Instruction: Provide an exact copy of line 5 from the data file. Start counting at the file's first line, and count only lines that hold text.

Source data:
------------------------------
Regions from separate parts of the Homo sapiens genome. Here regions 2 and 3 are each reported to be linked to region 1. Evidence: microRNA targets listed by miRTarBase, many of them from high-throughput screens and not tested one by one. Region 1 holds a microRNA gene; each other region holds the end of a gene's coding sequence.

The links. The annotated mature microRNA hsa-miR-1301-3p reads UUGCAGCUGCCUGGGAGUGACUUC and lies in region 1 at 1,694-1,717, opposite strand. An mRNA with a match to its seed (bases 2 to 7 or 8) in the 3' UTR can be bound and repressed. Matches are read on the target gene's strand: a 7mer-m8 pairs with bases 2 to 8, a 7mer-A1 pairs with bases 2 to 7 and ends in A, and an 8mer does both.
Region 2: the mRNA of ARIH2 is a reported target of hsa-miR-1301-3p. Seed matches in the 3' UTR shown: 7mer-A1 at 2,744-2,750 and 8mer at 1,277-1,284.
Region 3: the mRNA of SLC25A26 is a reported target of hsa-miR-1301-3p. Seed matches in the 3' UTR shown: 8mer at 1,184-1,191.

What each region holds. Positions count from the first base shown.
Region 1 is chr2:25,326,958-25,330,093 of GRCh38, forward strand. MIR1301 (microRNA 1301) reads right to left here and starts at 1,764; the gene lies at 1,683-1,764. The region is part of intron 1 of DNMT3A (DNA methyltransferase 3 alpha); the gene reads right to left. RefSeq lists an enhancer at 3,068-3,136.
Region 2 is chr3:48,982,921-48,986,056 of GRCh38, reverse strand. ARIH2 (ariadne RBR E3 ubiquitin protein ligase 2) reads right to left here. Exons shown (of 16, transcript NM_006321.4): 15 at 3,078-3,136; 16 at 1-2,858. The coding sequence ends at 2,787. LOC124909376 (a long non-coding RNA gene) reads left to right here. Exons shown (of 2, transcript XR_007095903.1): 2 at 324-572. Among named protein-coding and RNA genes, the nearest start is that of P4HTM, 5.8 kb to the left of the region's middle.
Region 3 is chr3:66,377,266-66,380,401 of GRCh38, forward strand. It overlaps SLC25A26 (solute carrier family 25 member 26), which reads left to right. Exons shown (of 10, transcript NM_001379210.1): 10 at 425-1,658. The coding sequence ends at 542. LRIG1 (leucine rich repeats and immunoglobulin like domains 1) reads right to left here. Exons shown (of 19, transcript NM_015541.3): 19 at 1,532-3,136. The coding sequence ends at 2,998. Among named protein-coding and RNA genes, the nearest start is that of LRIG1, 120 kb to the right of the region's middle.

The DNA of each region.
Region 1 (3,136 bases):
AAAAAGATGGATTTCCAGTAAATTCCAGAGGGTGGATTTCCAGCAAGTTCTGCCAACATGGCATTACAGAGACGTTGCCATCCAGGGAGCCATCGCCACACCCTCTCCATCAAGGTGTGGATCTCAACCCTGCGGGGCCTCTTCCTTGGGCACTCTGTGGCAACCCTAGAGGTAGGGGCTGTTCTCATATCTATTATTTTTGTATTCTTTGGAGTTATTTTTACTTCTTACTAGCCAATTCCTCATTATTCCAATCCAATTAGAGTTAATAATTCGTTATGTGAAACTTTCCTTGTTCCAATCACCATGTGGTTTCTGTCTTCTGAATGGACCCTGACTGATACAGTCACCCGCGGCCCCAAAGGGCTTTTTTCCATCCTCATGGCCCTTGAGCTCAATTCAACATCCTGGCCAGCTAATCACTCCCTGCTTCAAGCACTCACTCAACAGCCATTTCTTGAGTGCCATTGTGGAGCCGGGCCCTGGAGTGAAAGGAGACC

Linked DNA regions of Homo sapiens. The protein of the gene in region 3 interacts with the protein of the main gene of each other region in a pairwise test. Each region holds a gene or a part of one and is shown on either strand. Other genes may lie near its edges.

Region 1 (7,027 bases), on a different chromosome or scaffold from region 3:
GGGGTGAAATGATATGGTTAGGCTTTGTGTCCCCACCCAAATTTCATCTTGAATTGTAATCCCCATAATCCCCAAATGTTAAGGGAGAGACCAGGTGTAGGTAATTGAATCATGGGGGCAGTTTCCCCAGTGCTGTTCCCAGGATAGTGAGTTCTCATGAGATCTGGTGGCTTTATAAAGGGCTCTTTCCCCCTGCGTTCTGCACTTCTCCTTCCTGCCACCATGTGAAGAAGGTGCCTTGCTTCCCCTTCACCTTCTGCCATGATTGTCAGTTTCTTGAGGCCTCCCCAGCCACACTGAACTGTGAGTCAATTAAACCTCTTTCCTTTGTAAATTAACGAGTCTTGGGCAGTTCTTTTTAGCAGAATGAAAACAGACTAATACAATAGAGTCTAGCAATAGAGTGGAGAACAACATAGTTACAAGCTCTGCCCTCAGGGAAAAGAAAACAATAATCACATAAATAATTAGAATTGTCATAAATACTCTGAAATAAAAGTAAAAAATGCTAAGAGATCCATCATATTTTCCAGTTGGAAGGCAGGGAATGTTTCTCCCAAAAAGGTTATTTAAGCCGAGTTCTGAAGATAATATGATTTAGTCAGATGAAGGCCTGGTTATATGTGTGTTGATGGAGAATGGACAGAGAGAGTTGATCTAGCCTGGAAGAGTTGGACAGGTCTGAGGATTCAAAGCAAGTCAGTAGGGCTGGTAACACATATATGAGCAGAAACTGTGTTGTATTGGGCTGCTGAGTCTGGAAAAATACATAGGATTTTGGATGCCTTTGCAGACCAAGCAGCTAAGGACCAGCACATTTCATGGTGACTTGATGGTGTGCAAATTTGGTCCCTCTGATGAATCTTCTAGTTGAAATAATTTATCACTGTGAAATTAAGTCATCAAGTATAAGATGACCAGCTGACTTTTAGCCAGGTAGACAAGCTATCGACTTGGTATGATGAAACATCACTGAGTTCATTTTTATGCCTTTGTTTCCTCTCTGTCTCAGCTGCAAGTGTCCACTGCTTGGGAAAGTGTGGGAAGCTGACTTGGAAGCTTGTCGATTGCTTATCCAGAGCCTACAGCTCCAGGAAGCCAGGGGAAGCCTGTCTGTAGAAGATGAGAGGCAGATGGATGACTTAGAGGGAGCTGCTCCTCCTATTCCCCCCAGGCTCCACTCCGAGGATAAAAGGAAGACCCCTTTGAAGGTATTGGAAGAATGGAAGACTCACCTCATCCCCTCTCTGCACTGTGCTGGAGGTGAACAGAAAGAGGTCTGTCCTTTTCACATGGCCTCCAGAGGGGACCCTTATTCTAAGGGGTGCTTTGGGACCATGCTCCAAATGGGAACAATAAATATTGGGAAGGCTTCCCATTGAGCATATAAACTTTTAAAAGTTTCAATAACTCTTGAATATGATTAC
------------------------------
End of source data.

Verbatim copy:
What each region holds. Positions count from the first base shown.